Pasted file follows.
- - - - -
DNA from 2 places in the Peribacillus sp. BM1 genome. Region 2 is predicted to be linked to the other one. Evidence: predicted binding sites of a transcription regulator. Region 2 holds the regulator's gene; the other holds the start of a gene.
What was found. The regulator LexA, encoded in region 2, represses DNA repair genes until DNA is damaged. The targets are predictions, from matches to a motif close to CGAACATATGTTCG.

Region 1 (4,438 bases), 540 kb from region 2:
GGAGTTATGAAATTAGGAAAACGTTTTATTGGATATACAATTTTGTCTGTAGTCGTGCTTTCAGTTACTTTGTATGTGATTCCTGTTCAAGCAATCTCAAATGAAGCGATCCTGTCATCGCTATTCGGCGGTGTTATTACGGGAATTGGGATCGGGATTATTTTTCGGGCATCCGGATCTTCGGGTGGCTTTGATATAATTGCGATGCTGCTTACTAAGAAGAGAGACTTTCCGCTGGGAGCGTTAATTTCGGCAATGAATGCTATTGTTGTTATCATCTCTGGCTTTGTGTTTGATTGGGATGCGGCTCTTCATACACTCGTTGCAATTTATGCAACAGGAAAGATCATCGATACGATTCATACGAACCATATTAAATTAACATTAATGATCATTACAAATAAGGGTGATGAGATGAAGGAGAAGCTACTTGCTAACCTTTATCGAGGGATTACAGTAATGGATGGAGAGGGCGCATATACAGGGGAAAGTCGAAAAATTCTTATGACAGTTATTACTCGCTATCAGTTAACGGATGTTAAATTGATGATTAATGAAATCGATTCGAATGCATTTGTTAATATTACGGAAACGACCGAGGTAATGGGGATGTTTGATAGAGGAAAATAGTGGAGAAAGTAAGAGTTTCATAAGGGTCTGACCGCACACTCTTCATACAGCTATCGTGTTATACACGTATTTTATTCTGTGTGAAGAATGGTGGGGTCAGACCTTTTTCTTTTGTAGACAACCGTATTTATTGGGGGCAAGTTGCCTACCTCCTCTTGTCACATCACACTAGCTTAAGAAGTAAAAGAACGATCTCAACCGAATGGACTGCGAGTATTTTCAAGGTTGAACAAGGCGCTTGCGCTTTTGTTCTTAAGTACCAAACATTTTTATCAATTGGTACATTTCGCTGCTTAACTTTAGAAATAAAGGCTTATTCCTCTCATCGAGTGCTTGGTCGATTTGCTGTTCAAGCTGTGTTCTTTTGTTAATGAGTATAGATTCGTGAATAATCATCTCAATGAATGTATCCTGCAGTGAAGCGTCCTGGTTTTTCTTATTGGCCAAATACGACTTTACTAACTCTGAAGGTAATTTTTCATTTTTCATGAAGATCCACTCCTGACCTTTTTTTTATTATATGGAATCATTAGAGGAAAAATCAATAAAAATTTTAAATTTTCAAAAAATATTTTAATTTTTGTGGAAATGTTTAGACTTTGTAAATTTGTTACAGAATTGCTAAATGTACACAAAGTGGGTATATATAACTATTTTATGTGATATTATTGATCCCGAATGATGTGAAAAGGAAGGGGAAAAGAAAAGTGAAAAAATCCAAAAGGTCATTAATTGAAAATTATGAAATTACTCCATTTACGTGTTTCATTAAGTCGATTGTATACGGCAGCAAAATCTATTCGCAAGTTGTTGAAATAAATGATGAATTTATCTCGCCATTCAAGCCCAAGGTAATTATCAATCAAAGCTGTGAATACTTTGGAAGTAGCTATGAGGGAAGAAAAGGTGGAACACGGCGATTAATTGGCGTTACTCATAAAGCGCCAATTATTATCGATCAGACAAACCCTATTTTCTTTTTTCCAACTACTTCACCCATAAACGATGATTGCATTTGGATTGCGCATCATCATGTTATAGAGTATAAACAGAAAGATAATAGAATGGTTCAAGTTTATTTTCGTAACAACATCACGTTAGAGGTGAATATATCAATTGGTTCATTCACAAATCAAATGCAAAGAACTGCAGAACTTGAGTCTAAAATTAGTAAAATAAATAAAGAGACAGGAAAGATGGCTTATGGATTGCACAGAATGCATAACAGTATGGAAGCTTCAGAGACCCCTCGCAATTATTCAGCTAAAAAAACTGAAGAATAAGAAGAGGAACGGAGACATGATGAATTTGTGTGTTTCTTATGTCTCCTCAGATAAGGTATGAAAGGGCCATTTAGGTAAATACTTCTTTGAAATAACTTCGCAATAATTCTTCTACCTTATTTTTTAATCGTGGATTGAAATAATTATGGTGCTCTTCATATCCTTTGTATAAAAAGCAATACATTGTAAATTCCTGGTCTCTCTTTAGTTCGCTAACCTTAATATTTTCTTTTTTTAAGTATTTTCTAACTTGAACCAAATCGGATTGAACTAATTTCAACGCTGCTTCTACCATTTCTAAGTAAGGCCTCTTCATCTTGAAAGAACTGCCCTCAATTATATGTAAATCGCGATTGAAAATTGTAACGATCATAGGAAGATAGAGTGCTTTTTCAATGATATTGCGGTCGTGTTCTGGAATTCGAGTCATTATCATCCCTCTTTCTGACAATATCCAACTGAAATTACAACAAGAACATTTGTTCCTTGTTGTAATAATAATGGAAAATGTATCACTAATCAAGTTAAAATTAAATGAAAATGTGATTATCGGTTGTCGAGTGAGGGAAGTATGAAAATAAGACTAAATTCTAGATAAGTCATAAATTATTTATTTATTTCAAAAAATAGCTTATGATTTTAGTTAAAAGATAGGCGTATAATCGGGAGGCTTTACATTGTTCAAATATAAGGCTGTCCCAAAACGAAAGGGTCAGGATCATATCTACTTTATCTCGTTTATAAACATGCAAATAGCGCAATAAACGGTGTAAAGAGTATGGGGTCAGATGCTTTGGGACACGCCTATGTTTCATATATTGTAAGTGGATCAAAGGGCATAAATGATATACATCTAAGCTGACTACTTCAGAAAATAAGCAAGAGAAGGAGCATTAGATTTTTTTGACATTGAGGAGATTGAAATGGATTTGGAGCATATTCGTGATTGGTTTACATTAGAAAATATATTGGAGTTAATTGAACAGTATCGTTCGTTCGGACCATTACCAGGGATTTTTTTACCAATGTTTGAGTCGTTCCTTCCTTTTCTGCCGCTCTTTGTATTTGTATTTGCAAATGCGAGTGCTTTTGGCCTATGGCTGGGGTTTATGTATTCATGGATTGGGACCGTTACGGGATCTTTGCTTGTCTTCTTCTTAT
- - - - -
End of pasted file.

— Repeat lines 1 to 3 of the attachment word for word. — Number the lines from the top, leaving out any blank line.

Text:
DNA from 2 places in the Peribacillus sp. BM1 genome. Region 2 is predicted to be linked to the other one. Evidence: predicted binding sites of a transcription regulator. Region 2 holds the regulator's gene; the other holds the start of a gene.
What was found. The regulator LexA, encoded in region 2, represses DNA repair genes until DNA is damaged. The targets are predictions, from matches to a motif close to CGAACATATGTTCG.

Region 1 (4,438 bases), 540 kb from region 2: